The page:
Merry's Museum, Volumes 5-6 (Google eBook)

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I.C. & J.N. Stearns, 1844 - New York (N.Y.)
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Page 58 - For often, at noon, when returned from the field, I found it the source of an exquisite pleasure, The purest and sweetest that nature can yield. How ardent I seized it, with hands that were glowing ! And quick to the white-pebbled bottom it fell; Then soon, with the emblem of truth overflowing, And dripping with coolness, it rose from the well; The old oaken bucket, the iron-bound bucket, The moss-covered bucket, arose from the well.
Page 90 - And his fame went throughout all Syria: and they brought unto him all sick people that were taken with divers diseases and torments, and those which were possessed with devils, and those which were lunatic, and those that had the palsy ; and he healed them.
Page 58 - The old oaken bucket, the iron-bound bucket, The moss-covered bucket arose from the well. How sweet from the green, mossy brim to receive it, As poised on the curb it inclined to my lips ! Not a full blushing goblet could tempt me to leave it, Though filled with the nectar that Jupiter sips.
Page 99 - THE melancholy days are come, the saddest of the year, Of wailing winds, and naked woods, and meadows brown and sear. Heaped in the hollows of the grove, the autumn leaves lie dead ; They rustle to the eddying gust, and to the rabbit's tread. The robin and the wren are flown, and from the shrubs the jay, And from the wood-top calls the crow through all the gloomy day.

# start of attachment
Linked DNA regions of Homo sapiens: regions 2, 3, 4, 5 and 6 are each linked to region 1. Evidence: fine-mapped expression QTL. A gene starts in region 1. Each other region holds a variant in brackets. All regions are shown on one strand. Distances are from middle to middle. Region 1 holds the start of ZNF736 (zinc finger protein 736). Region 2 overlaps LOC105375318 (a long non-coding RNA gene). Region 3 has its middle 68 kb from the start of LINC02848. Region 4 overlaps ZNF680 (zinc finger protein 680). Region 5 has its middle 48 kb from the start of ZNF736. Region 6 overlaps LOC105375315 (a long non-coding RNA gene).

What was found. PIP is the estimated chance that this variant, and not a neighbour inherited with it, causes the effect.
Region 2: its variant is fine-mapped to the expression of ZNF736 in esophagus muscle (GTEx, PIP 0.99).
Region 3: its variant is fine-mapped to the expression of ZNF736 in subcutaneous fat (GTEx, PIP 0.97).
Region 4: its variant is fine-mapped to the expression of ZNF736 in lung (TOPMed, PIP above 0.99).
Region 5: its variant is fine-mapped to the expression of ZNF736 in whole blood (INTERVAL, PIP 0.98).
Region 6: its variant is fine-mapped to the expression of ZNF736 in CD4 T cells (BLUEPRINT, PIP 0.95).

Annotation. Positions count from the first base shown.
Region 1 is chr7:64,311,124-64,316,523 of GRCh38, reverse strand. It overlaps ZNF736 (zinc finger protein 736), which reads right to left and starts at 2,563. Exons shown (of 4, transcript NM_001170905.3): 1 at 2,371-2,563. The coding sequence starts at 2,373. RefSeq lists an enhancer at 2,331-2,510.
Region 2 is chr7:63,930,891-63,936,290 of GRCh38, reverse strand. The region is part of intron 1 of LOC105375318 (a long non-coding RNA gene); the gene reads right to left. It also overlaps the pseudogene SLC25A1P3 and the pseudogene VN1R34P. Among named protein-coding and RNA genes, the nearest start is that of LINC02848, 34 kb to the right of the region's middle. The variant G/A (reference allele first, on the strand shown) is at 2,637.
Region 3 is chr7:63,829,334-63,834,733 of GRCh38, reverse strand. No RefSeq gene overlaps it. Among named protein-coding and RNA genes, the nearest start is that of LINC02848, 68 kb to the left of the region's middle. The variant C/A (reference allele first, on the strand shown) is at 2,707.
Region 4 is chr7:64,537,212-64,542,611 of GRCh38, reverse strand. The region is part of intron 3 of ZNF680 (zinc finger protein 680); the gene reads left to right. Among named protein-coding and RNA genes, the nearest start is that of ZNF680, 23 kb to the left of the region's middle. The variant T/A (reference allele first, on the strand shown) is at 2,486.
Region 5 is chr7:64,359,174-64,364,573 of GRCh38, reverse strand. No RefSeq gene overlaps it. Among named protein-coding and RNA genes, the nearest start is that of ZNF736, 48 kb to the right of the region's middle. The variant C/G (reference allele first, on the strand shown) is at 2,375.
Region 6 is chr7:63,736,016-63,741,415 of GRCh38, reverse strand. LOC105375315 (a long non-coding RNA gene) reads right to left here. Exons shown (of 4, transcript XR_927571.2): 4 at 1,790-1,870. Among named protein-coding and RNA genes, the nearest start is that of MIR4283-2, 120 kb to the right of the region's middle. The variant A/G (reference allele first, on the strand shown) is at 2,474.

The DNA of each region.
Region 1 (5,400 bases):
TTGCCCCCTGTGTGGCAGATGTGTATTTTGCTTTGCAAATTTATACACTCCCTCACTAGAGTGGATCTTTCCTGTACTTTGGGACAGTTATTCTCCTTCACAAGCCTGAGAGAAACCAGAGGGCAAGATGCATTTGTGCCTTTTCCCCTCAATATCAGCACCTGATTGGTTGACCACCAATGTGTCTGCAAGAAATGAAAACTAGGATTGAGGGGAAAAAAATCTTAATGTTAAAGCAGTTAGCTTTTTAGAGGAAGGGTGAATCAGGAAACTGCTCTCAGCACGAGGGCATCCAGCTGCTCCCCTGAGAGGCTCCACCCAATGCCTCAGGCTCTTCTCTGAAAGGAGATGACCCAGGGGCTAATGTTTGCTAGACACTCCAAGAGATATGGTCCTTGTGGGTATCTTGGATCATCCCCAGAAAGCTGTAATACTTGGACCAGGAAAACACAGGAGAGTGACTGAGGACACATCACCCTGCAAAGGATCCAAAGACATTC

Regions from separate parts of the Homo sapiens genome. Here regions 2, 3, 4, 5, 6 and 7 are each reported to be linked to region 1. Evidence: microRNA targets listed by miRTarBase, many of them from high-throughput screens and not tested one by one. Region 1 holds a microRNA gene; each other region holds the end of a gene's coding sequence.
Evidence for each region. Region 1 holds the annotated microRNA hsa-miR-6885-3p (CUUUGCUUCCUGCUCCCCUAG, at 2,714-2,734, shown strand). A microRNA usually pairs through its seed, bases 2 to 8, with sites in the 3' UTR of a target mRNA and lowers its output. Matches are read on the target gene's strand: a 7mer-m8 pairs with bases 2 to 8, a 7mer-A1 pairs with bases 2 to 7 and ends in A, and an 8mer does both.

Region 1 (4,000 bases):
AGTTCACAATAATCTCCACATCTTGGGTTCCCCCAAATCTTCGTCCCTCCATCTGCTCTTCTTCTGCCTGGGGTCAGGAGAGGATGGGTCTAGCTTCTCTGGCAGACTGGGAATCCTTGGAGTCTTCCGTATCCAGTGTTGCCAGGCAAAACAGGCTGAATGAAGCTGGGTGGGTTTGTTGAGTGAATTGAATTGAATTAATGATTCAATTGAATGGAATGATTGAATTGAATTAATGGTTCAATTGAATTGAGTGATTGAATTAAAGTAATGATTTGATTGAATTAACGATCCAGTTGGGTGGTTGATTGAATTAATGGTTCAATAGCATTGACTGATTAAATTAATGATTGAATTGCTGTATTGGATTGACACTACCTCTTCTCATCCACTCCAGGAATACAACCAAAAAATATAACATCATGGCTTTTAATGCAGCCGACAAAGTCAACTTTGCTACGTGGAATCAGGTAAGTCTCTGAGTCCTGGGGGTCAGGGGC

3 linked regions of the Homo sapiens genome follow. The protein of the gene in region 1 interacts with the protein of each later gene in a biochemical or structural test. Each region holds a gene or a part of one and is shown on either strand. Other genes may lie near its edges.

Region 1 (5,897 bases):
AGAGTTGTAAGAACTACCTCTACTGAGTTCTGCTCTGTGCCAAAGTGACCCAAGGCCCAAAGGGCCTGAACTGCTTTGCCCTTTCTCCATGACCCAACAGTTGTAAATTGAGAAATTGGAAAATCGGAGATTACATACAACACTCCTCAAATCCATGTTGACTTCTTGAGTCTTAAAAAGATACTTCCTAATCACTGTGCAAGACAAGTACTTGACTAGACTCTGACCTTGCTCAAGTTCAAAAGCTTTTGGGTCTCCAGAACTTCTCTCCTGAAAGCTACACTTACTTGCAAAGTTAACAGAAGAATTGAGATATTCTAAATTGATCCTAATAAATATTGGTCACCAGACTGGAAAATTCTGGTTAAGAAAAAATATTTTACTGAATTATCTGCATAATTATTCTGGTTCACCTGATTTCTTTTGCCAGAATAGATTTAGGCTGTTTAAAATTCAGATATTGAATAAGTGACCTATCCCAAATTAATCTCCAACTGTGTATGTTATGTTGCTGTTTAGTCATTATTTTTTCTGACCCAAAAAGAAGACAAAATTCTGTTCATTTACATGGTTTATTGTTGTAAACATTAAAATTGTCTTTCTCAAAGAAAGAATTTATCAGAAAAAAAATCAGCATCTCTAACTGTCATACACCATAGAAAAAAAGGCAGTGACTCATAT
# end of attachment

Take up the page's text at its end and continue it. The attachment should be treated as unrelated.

Page 9 - A LITTLE word in kindness spoken, A motion or a tear, Has often healed the heart that's broken, And made a friend sincere.
Page 185 - Now this, now that, he tasteth tenderly, Yet none of them he rudely doth disorder, Ne with his feet their silken leaves deface, But pastures on the pleasures of each place.
Page 5 - I humbly conceive my notice of this, especially at this time, will not be thought impertinent or unseasonable, but, at least, deserving some attention ; because, my lord, that any person, after a temperate use of life, a series of thinking and acting regularly, and without one single deviation from sobriety, should plunge into the very depth of profligacy precipitately and at once, is altogether improbable and unprecedented, and absolutely inconsistent with the course of things. Mankind is never...
Page 177 - ... with the powerful sweet, the ear was constantly attacked by an extremely soft but agreeable murmuring sound. It was easy to know that some animal within the covert must be the musician, and that the little noise must come from some little body suited to produce it.
Page 21 - Sirajuddaulah, entertained himself with concerts, and that they listened to the strains with an appearance of pleasure, till the monster, in whose soul there was no music, shot one of them to display his archery.
Page 35 - This was a tough question; and George staggered under it for a moment; but quickly recovered himself: and looking at his father, with the sweet face of youth brightened with the inexpressible charm of all-conquering truth, he bravely cried out, 'I can't tell a lie, Pa; you know I can't tell a lie.

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